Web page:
WASHINGTON (Reuters) – US Secretary of State Rex Tillerson will not meet members of Turkish opposition groups during a one-day visit to Ankara this week, where talks with President Tayyip Erdogan will focus on the war in Syria, senior US officials said Monday.
Thursday’s visit comes at a politically sensitive time in Turkey, as the country prepares for a referendum on April 16 proposing to change the constitution to give Erdogan new powers.
A senior State Department official said Tillerson will meet with Erdogan and government ministers involved in the fight against the Islamic State in Syria.
“It certainly is something that we are very aware of and that the secretary will be watching out for while he’s there,” a State Department official said in a conference call with reporters, referring to political sensitivities ahead of the referendum.
US officials hope that Erdogan and others will raise the case of US-based cleric Fethullah Gulen, whom the government accuses of orchestrating a failed coup last July.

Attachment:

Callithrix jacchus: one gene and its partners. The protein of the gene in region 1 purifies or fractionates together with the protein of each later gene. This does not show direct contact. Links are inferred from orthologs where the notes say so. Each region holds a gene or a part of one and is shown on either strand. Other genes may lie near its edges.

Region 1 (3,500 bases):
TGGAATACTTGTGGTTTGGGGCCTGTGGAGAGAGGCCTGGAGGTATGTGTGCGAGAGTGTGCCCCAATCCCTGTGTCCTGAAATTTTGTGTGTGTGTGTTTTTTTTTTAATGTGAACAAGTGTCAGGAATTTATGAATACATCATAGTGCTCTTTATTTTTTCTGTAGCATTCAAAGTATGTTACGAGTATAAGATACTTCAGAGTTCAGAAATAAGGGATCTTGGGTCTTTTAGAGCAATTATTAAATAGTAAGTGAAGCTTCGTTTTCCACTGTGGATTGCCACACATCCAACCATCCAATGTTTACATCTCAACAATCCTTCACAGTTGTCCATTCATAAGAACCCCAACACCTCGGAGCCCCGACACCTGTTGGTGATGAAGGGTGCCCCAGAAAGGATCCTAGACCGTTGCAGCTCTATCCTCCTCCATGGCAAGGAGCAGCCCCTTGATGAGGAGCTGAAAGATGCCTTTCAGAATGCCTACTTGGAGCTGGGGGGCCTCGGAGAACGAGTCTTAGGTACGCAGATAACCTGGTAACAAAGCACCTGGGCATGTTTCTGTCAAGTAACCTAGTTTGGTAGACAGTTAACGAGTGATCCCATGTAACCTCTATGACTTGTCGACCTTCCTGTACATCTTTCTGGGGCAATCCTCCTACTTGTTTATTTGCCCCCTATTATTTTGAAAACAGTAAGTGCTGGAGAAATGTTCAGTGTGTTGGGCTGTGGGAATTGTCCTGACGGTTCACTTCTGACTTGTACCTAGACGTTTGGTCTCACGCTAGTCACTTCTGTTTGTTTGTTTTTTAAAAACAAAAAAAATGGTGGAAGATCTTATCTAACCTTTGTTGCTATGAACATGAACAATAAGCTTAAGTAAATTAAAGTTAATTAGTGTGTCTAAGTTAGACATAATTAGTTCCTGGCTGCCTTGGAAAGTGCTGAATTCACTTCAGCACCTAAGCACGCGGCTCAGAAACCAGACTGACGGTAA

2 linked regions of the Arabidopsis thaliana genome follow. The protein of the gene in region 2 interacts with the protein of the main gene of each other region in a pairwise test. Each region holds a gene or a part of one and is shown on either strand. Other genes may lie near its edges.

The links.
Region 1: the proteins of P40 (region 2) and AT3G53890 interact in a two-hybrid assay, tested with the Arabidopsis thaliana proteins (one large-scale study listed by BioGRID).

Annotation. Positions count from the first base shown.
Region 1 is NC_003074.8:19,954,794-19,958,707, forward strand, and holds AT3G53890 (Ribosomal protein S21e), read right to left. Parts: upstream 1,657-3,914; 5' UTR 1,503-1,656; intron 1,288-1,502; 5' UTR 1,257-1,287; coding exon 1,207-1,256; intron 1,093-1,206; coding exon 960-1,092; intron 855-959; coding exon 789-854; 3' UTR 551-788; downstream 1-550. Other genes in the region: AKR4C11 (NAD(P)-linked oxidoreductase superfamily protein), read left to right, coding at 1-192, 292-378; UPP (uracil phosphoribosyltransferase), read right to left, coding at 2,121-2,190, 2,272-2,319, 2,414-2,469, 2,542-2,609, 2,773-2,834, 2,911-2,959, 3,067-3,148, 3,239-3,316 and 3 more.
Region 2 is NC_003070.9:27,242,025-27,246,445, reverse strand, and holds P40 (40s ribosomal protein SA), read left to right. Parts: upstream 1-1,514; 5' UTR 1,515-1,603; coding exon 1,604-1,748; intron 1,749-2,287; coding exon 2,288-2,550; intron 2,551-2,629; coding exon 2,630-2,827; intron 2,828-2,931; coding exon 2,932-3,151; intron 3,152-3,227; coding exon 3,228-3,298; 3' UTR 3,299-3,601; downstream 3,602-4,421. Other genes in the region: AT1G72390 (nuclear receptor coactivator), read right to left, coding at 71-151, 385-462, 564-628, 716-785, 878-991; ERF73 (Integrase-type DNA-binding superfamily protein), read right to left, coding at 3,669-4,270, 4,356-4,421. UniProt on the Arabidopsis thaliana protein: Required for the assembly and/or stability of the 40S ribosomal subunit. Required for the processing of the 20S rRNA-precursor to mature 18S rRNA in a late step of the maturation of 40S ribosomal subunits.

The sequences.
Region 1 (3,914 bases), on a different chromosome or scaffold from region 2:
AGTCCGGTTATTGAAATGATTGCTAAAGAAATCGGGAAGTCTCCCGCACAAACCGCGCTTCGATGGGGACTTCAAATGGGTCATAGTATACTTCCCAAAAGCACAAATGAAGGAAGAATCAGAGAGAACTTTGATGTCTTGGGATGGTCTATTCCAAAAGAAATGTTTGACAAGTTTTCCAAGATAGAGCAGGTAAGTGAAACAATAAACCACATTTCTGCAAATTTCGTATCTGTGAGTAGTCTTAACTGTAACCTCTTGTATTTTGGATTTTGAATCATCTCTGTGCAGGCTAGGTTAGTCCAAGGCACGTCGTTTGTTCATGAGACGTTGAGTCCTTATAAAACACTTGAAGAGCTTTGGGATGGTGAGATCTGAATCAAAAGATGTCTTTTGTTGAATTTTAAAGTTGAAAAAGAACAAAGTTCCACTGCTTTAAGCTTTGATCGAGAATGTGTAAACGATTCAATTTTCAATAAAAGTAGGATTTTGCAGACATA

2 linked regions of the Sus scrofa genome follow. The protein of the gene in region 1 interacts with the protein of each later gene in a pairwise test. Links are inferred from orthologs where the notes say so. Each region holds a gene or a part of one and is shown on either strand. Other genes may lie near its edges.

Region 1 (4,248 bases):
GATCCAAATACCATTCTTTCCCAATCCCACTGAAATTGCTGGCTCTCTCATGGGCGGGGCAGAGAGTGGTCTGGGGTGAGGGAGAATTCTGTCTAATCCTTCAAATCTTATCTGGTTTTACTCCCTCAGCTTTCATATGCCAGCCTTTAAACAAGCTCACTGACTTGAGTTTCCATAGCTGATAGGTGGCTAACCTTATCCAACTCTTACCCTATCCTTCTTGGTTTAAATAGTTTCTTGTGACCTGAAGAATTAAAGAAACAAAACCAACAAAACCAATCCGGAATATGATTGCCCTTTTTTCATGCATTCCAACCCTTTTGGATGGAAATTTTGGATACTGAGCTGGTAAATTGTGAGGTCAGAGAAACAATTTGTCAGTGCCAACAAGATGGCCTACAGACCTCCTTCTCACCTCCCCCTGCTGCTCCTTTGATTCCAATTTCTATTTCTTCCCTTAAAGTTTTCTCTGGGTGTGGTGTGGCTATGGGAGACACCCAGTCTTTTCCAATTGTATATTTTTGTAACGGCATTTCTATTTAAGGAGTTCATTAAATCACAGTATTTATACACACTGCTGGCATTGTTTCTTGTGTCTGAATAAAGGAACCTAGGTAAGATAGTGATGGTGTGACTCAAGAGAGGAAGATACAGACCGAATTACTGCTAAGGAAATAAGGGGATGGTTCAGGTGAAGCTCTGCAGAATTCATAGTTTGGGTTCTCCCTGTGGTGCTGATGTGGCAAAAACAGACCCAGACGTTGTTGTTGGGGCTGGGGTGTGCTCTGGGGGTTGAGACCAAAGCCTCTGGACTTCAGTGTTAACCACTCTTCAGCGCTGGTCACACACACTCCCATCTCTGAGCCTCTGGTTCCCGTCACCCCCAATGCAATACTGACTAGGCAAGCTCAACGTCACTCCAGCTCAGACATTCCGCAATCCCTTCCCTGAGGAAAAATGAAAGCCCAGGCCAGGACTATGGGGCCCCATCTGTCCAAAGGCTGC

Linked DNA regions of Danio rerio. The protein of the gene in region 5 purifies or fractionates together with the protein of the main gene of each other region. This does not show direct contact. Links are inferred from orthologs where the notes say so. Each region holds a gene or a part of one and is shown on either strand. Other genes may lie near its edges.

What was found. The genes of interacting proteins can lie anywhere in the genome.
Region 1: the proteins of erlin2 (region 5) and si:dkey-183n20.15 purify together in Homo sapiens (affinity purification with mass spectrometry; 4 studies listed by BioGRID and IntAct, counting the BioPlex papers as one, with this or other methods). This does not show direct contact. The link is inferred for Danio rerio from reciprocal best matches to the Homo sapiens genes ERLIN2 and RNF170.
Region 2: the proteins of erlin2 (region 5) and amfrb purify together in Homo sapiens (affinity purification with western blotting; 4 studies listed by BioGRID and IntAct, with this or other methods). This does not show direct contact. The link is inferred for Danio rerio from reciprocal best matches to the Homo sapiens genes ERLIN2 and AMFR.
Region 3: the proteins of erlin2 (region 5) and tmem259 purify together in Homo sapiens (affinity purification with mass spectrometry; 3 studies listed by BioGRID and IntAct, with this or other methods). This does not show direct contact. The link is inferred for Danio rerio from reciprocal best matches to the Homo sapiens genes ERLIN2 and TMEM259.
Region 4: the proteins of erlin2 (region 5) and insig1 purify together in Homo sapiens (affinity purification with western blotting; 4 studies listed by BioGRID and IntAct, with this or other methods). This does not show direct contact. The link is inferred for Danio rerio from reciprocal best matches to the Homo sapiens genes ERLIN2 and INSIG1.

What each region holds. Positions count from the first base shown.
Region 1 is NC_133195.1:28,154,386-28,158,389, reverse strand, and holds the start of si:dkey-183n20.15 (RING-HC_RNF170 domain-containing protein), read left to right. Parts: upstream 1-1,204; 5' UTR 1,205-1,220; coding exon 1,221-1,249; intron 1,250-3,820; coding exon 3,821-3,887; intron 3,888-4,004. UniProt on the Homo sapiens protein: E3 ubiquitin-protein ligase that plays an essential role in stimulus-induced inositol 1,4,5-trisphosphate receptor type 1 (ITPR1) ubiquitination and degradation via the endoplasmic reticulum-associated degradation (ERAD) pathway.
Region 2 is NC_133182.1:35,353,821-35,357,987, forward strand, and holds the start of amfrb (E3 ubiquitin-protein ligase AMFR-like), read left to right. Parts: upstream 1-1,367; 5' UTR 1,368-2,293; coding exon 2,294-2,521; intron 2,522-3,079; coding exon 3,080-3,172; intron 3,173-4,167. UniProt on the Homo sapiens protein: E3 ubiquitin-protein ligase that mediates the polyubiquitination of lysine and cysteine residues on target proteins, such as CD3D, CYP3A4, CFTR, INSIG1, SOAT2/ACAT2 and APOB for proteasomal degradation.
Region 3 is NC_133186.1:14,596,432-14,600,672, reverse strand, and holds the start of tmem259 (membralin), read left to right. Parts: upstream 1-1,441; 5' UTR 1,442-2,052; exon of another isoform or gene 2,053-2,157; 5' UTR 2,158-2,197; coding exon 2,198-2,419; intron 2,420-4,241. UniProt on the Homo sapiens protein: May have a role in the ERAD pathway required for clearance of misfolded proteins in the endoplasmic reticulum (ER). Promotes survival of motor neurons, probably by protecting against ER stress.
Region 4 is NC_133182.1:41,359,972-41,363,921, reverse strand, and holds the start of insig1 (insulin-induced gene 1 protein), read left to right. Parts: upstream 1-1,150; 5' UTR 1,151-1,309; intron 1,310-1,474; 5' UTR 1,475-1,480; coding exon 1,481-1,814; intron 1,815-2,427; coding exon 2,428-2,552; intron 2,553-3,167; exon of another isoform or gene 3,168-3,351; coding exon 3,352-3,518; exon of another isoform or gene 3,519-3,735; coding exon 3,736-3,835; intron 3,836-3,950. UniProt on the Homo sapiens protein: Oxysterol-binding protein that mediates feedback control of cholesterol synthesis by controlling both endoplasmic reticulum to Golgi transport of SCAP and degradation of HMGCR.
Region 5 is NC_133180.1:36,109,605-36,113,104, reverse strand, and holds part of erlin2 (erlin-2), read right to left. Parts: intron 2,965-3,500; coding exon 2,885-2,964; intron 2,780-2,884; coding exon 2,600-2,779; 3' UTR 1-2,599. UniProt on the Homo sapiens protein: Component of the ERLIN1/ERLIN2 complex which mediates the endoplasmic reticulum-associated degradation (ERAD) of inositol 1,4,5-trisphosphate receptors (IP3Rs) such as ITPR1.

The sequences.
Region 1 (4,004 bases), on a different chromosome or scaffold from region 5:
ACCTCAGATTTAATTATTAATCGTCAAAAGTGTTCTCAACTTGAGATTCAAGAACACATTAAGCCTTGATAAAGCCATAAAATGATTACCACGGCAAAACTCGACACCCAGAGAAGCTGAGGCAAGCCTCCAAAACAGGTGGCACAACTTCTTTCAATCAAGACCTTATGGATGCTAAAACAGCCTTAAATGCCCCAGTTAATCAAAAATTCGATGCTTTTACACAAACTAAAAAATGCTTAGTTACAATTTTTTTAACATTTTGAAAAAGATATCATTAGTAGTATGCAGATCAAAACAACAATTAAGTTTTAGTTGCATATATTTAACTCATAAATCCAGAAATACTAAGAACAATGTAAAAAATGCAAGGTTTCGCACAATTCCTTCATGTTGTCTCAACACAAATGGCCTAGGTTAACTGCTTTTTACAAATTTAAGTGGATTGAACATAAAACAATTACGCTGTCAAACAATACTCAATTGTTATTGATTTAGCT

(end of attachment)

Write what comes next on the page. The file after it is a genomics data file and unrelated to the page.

The focus of the Ankara talks is the US-led offensive to recapture Raqqa from the Islamic State and stabilize areas from which militants have been driven out, allowing refugees to return home, authorities said.
A major sticking point between the United States and Turkey is the United States ‘backing for the Syrian Kurdish YPG militia, which Turkey considers part of the Kurdistan Workers’ Party that has been fighting an insurgency for three decades in Turkey.
But the United States has long viewed Kurdish fighters as the key to retaking Raqqa alongside Arab fighters in the US-backed Syrian Democratic Forces (SDF).
“We are well aware of Turkey’s concerns and it is something that will continue to be a topic of conversation,” said a second US official.
Turkey, Russia and Iran have held Syrian peace talks in Astana, Kazakhstan, on a ceasefire in Syria. The United States has proposed “areas of stability” where the Islamic State has been driven out and refugees can return.
Six years after the start of the uprising against Syrian President Bashar al-Assad, he is winning on the battlefield, although the war is far from over. The once stable country is divided into fiefdoms ruled by rebels and caudillos.
“We look forward to discussing with Turkey how we can strengthen the ceasefire negotiations through the Astana process,” the second US official said.
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